The mobility of Pelguranna is in a development process working to be established and finished for 2020. Four great guidelines are being implemented to facilitate the soft mobility and easy public transport access. Public transports are developed mainly with bus lines occupying the central and southern parts of the district. The tramway is quite underdeveloped. The need of more public transport is not an issue because of the sharpness of the territory. The bus stops provide a good distribution along the territory.
The road system is also in development and looks like it is menacing the territory and its landscape by planning to construct new principal roads around some green spaces like the Stroomi Forest and a tunnel to anticipate the growing traffic of vehicles.
Opposite to the need of new roads and access, the territory is also evolving in its global comprehension. The city understood that the citizens needed a certain security by walking or cycling around the roads and the new ones implemented in the future. The networks of cycle tracks had been completely reviewed to optimize the soft mobility experience for the citizens. The inhabitants of Pelguranna are going to take advantage of cycles tracks around the limits of the district in addition of one cutting in the middle of it horizontally.
Sea level rise/topography
Relatively flat topography with sea level rise and its currents are the most relevant factors of shore sand washing. Sea level rise is a great threat to the natural heritage of the beach and the coast, although its a long process it is still a threat. As seen on the map the sea will cover the whole beach in Pelguranna leaving nothing behind. Sea level rise is also a threat to the settlements because with sand washing away and the protective dunes disappearing it is safe to say that the water will become a great threat in the future.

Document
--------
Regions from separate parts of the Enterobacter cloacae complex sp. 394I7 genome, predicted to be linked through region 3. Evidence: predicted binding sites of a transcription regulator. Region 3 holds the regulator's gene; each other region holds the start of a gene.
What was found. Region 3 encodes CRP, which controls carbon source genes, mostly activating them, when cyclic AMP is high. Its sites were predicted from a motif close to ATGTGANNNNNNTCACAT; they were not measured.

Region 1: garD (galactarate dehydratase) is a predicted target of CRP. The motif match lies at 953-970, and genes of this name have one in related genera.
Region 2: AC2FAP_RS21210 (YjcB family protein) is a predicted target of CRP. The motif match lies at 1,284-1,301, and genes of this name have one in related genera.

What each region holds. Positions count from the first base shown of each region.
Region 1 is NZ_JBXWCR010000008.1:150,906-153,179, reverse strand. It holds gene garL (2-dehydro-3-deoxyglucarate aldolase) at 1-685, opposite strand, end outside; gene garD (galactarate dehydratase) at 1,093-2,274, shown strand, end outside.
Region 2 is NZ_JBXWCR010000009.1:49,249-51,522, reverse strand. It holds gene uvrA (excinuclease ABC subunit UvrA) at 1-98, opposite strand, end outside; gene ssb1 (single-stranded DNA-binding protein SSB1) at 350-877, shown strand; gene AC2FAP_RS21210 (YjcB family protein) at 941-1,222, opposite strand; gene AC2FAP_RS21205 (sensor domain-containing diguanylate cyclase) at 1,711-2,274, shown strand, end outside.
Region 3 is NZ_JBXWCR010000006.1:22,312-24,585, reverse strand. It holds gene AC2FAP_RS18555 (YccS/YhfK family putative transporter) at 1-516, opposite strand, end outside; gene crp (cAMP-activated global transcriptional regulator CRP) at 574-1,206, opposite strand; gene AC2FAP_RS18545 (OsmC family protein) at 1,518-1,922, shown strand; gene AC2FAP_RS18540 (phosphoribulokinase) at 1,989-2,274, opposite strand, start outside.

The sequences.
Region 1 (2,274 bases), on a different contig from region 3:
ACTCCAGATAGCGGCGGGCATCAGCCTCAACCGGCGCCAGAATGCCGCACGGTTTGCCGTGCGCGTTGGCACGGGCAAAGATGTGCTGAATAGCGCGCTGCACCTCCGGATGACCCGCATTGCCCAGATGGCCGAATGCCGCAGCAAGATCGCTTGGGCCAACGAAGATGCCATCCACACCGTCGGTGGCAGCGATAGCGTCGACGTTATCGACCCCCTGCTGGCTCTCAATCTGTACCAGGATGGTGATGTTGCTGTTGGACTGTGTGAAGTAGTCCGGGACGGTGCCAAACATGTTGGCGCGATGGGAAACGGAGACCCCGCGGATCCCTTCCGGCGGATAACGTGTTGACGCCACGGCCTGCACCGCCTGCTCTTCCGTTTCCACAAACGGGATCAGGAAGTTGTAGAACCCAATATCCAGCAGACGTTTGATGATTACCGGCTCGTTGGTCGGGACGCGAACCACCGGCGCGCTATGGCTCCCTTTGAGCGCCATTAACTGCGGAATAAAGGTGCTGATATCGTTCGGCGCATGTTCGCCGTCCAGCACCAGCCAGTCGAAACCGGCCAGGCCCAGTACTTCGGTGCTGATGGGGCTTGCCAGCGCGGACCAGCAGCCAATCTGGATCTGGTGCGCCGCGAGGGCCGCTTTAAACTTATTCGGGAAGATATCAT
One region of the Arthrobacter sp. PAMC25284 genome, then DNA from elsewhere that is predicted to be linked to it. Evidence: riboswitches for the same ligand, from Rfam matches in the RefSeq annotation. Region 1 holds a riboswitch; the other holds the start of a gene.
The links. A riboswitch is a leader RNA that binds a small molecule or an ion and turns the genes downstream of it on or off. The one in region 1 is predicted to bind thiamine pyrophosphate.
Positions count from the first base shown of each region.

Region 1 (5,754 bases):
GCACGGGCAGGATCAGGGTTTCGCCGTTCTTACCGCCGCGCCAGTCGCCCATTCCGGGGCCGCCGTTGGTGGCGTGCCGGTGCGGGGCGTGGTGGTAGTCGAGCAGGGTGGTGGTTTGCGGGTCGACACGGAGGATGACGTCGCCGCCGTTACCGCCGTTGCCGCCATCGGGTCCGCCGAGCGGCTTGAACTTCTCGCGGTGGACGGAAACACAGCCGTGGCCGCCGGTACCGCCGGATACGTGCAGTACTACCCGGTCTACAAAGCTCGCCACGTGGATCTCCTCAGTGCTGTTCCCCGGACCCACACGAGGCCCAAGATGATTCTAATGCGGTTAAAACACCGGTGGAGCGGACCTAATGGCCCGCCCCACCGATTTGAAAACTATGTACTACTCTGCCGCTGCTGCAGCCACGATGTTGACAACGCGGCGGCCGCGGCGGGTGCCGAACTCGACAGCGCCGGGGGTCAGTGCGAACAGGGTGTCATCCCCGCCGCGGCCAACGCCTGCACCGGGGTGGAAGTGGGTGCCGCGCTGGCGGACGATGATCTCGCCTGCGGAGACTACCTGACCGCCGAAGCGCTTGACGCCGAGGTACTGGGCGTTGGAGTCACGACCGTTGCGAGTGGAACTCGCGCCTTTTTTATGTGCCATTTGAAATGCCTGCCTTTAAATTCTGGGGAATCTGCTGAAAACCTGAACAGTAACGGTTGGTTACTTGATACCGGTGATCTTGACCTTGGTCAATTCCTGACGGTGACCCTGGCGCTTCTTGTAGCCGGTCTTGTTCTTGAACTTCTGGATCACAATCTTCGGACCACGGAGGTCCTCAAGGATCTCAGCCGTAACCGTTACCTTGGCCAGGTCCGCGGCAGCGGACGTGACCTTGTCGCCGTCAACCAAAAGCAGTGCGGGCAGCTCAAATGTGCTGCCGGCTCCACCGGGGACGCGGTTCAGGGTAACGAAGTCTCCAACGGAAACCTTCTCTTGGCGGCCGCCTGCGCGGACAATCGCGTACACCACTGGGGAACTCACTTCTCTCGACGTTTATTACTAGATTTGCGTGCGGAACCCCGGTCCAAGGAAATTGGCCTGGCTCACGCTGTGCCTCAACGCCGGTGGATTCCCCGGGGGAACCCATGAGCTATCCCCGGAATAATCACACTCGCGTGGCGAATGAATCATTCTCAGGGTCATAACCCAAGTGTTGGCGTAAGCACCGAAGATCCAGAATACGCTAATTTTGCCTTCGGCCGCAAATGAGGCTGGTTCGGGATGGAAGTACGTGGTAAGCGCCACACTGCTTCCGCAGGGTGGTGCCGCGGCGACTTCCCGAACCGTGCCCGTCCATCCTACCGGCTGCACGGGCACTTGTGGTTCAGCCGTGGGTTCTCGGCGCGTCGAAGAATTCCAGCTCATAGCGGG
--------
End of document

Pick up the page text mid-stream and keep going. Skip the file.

The tourism in Pelguranna is mainly focused on the sightseeing of the natural heritage and relaxation near Stroomi Beach. The neighborhood is a residential one, thus it may offer personal tourism, from visiting acquaintances to finding accommodation near the city center. Plus, there a few buildings in the vicinity of our studied area which hold a cultural value. We believe in the conservation of the natural area (the parks and the beach) so it might not be altered in case of great numbers of tourists. Moreover, the development of a good pedestrian accessibility from more visited parts of Tallinn to Pelguranna would be a great way to promote the neighborhood as a tourist friendly one.
The citizens of Tallinn are spending their free time usually in downtown and the oldtown area. In case of Pelguranna, the district has no attractivity in leisure and recreation, despite being next to the coast. The shoreline in north east of Tallinn on the other side is gladly used.
The same situation is given in spending time at home and at work. The mainly territory is again the oldtown and downtown area, but also the south western part of Tallinn. Many industrial companies play and important role in the southwest of the city. Pelguranna itself is not seen as a place for sociocultural well-being.
The city of Tallinn is growing on size and population continuously, whereas the community of other states of Estonia are decreasing, especially in the south and the east. The reason is an offer of perspective and work. The payment in the capitol is better than in the country side. This is also one of the reasons why the dempographic change in Tallinn is immense. The percentage of old people in the city is the lowest in whole Estonia.
B.3 Problem definition and priority setting
- Mobility: over-exploitation of the existing streets, unsustainable higher-density traffic and other means of mobility.
- Urban sprawl: It is threatening the green spaces, increasing the amount of building sites and threatening of the optimal structural density.
- Water-level rise: with addition to the beach sand wash away by the sea there is a risk of the Stroomi beach disappearance
- Tourism: increased littering of the City and Stroomi beach, trash pollution